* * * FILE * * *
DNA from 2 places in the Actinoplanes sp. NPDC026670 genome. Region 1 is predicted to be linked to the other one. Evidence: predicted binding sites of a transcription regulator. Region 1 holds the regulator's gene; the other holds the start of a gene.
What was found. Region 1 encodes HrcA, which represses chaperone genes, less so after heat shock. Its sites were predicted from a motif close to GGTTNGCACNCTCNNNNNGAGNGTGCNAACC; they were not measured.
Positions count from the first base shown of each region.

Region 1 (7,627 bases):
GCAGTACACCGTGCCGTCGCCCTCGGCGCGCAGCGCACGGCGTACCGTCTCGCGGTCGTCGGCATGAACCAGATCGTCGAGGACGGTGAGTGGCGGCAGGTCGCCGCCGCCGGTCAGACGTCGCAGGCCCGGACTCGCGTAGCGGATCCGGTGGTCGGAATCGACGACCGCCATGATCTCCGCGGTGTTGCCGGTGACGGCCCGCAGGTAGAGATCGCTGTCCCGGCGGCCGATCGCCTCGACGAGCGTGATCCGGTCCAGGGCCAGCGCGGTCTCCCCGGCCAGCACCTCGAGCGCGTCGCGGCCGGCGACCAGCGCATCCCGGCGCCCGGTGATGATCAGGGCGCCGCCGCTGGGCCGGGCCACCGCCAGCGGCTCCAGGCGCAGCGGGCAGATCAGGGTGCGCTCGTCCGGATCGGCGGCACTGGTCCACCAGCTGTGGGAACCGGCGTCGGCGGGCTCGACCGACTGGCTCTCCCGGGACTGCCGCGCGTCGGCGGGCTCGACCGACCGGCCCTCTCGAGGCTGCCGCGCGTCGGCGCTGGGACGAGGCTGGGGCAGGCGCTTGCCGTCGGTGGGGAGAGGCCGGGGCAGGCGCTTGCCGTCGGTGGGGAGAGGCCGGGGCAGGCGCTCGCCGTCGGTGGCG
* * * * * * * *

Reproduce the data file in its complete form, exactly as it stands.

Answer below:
DNA from 2 places in the Actinoplanes sp. NPDC026670 genome. Region 1 is predicted to be linked to the other one. Evidence: predicted binding sites of a transcription regulator. Region 1 holds the regulator's gene; the other holds the start of a gene.
What was found. Region 1 encodes HrcA, which represses chaperone genes, less so after heat shock. Its sites were predicted from a motif close to GGTTNGCACNCTCNNNNNGAGNGTGCNAACC; they were not measured.
Positions count from the first base shown of each region.

Region 1 (7,627 bases):
GCAGTACACCGTGCCGTCGCCCTCGGCGCGCAGCGCACGGCGTACCGTCTCGCGGTCGTCGGCATGAACCAGATCGTCGAGGACGGTGAGTGGCGGCAGGTCGCCGCCGCCGGTCAGACGTCGCAGGCCCGGACTCGCGTAGCGGATCCGGTGGTCGGAATCGACGACCGCCATGATCTCCGCGGTGTTGCCGGTGACGGCCCGCAGGTAGAGATCGCTGTCCCGGCGGCCGATCGCCTCGACGAGCGTGATCCGGTCCAGGGCCAGCGCGGTCTCCCCGGCCAGCACCTCGAGCGCGTCGCGGCCGGCGACCAGCGCATCCCGGCGCCCGGTGATGATCAGGGCGCCGCCGCTGGGCCGGGCCACCGCCAGCGGCTCCAGGCGCAGCGGGCAGATCAGGGTGCGCTCGTCCGGATCGGCGGCACTGGTCCACCAGCTGTGGGAACCGGCGTCGGCGGGCTCGACCGACTGGCTCTCCCGGGACTGCCGCGCGTCGGCGGGCTCGACCGACCGGCCCTCTCGAGGCTGCCGCGCGTCGGCGCTGGGACGAGGCTGGGGCAGGCGCTTGCCGTCGGTGGGGAGAGGCCGGGGCAGGCGCTTGCCGTCGGTGGGGAGAGGCCGGGGCAGGCGCTCGCCGTCGGTGGCG